Lucy explained that part of ITV’s research into this was to ask the question of “What unites the nation?”. Following the results of a nationwide survey, ITV was able to break this down into essentially five codes of our shared national identity: proud resilience, social graces, dreaming big, knowing your roots and everyday magic. These insights have allowed ITV to gain a better understanding of their viewers across the UK, enable more accurate targeting throughout different areas of the country, and ultimately create a better experience for their audience.
As a CRM agency, it was music to our ears: anyone who knows our team will likely confirm we’re always banging the ‘knowing your audience’ drum, stressing the importance of consumer/supporter insight before jumping into a campaign.
Sustainable credentials are no longer simply ‘nice-to-have’
There’s an Ocado just for you – the slogan Richard Osman can’t get out of his head, and we can’t blame him! Slogan and catchy jingle aside, the talk by Lisa McDowell, Brand Director at Ocado, stuck in our heads for one major reason: the sustainability of the brand. Committed to being the UK’s most sustainable grocer, Ocado focus on four core areas: food waste, carbon impact, packaging waste, and responsible impact.
Lisa highlighted a proud achievement: 95% of the food that can’t be sold is fresh, and instead of chucking it out, it’s sent to partner food banks. Any inedible food is also converted into reusable energy. Lisa said, “ We create 1/100th of the food waste compared to traditional supermarkets”.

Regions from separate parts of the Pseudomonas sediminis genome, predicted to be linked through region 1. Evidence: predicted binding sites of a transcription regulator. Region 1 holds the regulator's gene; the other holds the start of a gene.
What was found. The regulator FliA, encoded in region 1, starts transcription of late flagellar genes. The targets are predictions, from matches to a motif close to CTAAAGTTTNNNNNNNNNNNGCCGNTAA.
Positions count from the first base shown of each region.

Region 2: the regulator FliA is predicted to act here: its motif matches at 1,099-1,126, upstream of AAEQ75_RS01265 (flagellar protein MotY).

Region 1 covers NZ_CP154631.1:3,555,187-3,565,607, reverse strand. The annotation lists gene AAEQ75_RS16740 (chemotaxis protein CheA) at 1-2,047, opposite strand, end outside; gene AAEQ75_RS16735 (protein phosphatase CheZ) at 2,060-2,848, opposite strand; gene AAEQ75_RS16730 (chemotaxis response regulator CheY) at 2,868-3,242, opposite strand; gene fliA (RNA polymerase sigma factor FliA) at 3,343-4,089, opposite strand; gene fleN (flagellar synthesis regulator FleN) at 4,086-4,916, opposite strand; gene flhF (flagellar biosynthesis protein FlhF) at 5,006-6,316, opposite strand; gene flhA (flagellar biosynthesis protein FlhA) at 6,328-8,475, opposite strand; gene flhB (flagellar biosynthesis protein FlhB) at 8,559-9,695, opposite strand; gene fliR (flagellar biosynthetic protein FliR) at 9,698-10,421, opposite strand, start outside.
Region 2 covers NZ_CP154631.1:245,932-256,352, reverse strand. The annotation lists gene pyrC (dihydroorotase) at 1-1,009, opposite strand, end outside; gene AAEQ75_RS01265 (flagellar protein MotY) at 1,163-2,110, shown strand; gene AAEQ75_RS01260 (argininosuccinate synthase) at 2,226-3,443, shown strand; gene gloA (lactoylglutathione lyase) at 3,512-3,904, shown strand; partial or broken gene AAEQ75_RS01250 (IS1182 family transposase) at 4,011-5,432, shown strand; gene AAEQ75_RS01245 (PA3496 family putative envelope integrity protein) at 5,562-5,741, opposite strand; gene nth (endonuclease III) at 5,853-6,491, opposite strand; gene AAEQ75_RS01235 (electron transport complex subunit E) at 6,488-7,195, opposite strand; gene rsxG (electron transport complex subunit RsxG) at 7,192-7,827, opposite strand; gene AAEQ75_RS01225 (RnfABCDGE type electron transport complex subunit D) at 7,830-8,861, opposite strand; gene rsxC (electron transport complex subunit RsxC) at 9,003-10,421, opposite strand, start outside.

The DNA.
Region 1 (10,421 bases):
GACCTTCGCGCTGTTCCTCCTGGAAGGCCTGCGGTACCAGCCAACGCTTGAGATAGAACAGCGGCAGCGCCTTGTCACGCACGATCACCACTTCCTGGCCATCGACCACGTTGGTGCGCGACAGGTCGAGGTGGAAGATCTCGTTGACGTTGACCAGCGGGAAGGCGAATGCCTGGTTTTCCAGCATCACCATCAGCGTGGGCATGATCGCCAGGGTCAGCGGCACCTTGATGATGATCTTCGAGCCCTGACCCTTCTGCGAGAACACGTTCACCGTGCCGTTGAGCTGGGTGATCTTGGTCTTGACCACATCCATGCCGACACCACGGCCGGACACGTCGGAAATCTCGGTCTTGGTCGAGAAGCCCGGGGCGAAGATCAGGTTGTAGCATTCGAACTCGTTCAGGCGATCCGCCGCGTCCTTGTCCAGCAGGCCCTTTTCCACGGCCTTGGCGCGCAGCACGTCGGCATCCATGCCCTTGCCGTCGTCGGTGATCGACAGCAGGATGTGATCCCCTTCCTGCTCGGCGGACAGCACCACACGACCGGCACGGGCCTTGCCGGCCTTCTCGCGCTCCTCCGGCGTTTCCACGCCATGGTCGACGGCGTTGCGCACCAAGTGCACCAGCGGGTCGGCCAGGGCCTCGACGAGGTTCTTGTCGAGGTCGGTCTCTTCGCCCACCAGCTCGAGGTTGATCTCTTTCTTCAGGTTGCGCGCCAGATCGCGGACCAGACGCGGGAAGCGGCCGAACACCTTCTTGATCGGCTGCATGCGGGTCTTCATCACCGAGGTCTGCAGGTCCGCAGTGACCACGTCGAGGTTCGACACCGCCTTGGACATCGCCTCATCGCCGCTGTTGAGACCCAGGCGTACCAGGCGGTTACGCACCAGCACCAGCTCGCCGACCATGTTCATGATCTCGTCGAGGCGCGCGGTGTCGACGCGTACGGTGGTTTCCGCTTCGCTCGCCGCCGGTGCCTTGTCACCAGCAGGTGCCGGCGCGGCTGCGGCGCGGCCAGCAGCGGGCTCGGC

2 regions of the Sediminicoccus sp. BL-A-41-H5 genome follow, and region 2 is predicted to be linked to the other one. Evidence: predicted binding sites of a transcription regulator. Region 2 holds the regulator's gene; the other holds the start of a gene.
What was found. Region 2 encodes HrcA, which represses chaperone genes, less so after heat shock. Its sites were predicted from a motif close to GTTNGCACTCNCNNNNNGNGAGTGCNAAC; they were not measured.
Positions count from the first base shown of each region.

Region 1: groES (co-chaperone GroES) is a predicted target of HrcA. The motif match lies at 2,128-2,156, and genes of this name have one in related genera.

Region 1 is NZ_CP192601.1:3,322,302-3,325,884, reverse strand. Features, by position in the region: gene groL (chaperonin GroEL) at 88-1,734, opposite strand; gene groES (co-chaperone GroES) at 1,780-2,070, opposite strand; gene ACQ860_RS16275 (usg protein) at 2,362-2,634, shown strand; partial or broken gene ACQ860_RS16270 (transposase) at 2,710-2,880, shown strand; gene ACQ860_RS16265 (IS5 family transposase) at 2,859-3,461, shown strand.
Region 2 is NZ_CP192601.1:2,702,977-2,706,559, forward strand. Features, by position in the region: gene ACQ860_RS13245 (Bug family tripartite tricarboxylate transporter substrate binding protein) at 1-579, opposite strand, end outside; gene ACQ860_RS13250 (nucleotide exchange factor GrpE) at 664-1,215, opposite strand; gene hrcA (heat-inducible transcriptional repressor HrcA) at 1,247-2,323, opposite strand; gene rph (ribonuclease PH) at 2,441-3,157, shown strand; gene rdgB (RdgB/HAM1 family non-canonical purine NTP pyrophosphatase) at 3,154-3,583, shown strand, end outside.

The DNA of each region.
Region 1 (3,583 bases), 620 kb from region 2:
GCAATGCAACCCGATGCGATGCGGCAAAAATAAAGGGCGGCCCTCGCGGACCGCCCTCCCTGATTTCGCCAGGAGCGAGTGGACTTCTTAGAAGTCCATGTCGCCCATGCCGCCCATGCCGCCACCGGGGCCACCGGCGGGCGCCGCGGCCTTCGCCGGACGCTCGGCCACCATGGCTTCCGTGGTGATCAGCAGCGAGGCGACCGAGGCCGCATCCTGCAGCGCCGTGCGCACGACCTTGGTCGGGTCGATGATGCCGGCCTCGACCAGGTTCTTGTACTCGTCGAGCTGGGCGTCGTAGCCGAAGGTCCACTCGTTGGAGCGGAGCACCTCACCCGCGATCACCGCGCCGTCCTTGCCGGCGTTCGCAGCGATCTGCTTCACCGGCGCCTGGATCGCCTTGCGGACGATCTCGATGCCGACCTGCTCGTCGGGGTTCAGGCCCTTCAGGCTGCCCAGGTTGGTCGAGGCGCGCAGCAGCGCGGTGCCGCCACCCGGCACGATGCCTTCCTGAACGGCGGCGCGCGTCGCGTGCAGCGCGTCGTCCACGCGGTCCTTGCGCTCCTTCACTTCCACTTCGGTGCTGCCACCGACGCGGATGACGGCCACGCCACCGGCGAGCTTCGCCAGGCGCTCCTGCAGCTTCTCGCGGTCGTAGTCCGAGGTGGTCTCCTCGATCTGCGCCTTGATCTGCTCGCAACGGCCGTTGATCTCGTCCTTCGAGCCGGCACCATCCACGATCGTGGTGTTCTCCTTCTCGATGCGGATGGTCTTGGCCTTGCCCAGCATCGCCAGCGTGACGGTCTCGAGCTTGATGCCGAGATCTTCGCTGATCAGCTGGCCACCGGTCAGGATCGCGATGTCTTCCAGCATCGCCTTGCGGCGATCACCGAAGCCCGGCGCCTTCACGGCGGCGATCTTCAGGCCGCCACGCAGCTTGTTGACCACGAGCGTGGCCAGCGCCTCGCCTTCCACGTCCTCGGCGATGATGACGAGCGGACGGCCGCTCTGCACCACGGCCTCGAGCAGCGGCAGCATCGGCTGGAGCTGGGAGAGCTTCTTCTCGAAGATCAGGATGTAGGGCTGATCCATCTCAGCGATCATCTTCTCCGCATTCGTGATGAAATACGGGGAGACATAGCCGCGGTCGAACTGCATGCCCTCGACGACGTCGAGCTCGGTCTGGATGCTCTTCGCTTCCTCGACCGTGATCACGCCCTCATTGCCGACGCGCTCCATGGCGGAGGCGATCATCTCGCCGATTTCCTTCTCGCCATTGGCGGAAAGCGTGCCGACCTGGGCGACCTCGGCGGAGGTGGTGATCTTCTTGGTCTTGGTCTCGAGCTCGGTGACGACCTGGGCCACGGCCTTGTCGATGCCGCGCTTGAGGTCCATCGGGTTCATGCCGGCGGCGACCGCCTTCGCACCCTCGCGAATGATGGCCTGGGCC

In another talk, George Papadopoulos (Insights and Analytics at Reckitt) touched on a new campaign from Vanish and Love not Landfill . This is a perfect example of a brand being present, focusing on the current climate and the wishes of their audience – again, Gen Z, but titled ‘Generation Rewear’.
In this industry, the ‘job to do’ is to get a product into the hands of as many consumers as possible – but seeing brands that recognise their environmental impact, and act on it, is promising. We’re hoping more brands follow in Ocado and Vanish’s footsteps.
I have the entire history of recorded music at my fingertips, yet all my brain chooses to sing, over and over, is 'there's an Ocado, just for you'.
— Richard Osman (@richardosman) March 10, 2022
People are your best weapon for positive change
We ended our day at MadFest with a passionate talk from Tom Rainsford of Beavertown on the importance of people and culture in the workplace, and how the rise of remote working might be a double-edged sword. As he puts it, “The greatest trick of modern capitalism is being able to work from everywhere”. And when you can work anywhere, you can work anytime. The question is, are those 9pm Sunday night emails from the boss a welcome addition to anyone’s inbox? Probably not.
Rainsford argues that in a fast-paced, ever-evolving society, culture will continue to change, as change is inevitable, but growth is an option. And that all starts with people.
With the talks from earlier in the day focusing on business growth and commercial; development, it was a refreshing end to the day.
Need help with your marketing strategy or improving your customer journey? Get in touch with our team.